13 workers first to file complaint under new wage theft law
Employees say they are owed over $200,000 for sub-contracted labor done on city-funded projects
By Lomi Kriel
For three years Erik Lopez and his three brothers say they each often worked 80-hour weeks, building highway ramps and trash landfills for city projects.
Yet they say their employer refused to pay them overtime. Nor did the company provide tax forms, such as a W-2, instead giving them cash or personal checks so the brothers couldn't pay their taxes - and stayed off the company's books.
"(My boss) would tell me it didn't really suit him to pay me overtime," said Lopez, 30, a native of Guerrero state in Mexico, who came to Houston 14 years ago seeking work. "I worked all the time, but we struggled paying our bills."
It was not until he heard about Houston's wage theft ordinance, passed last November, that he realized he had some recourse. With the assistance of the nonprofit Faith and Justice Worker Center, Lopez and 12 others on Tuesday became the first to file a complaint under that law, saying they're collectively owed more than $200,000 in unpaid wages for work performed for sub-contractors on city-funded sites.
Ed Bradley, listed as president for Lopez's employer, Bradley Demolition and Construction, did not return calls seeking comment.
The ordinance, weakened significantly from its original form last summer after protest from trade groups, aims to prevent companies from stealing workers' wages and ensure the city doesn't hire those that do.
In the Houston area, about 100 wage theft complaints are filed to the U.S. Department of Labor every day, representing "just a small sliver" of the problem,said Laura Perez-Boston, executive director of the Faith and Justice Worker Center. About $750 million in local wages are lost annually to the practice, according to the center.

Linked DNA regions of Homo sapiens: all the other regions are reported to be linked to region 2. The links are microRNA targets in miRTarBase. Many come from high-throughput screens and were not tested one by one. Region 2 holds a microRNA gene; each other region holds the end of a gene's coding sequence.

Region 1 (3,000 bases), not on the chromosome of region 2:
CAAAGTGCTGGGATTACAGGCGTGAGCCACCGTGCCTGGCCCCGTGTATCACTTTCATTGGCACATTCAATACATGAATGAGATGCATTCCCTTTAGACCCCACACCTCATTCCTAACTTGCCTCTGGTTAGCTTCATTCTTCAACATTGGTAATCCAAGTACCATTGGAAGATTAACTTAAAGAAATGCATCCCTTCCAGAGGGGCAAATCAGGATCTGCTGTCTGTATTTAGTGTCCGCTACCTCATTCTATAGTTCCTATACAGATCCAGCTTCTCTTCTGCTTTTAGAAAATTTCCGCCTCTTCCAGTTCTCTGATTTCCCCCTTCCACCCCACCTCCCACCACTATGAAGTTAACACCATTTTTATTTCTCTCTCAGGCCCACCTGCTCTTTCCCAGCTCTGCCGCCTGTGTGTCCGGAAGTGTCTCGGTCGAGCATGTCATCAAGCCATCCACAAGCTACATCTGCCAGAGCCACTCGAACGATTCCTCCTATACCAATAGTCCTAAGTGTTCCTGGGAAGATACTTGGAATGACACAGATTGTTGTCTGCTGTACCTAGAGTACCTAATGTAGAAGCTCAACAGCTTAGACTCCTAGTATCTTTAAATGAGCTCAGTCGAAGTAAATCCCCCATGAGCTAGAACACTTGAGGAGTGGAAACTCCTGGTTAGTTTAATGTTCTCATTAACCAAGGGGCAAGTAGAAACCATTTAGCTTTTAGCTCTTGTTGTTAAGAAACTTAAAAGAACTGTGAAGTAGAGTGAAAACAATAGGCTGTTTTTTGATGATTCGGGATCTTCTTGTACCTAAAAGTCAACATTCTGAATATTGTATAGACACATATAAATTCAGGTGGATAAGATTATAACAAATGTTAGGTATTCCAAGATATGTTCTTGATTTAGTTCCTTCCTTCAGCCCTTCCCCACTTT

Under the ordinance, the city's inspector general investigates the claims and tries to resolve matters directly with employers.
If people or firms assessed civil penalties and judgements related to wage theft refuse to pay or are criminally convicted, they are barred from working for the city. They also appear in a public database on the city's website.
Any person or firm criminally convicted of wage theft is prohibited from renewing 46 types of city permits and licenses for five years, effectively banning working in Houston. Officials say such convictions are rare but act as a deterrent.
"We want to make sure that the money that is invested in public projects goes into the hands of the working people doing those projects," Perez-Boston said.
Afraid to complain
Yet workers most affected by rogue employers are often those too afraid to complain. Jose Santa Cruz, a 33-year-old father of two from Michoacán, Mexico, said his employer didn't provide safety equipment and threatened to call Immigration and Customs Enforcement if his workers reported violations.
Finally, when the boss said he might stick employees with the bill for broken heavy machinery, Santa Cruz just didn't come back.
Now he said his employer owes him more than $900 in wages and he's yet to find steady work. "I'm counting on some friends to pay the bills," he said.
About half of all construction workers in Texas are foreign-born, many of them lacking work authorization, according to a 2013 survey led by the Workers Defense Project.
Researchers found more than 20 percent of Texas workers say they were denied payment for their construction work and 50 percent reported not being paid overtime.
'Very common practice'
At least 4 in 10 were paid in cash or personal check or falsely classified as independent contractors to keep them off payrolls. That is a "very common practice" to avoid paying taxes, overtime and workers compensation, said Stan Marek, CEO of Marek Companies, a large Texas construction company.
Employers also fear they'll face immigration penalties for putting undocumented workers on their payroll, he said.
Daryl Bailey, a lawyer at the Houston branch of Gray Reed & McGraw, said workers who are employees rather than independent contractors generally are expected to be at a job at set hours and are not usually able to work for someone else. They can be asked to work more than 40 hours a week and typically use company tools and equipment rather than providing their own.
Lopez, the father of three children, said his lost pay adds up to around $40,000, a giant financial blow.
The injustice of it gnawed on him for years.
"I always wanted to do something about it, because it's not right," he said. "But I was afraid."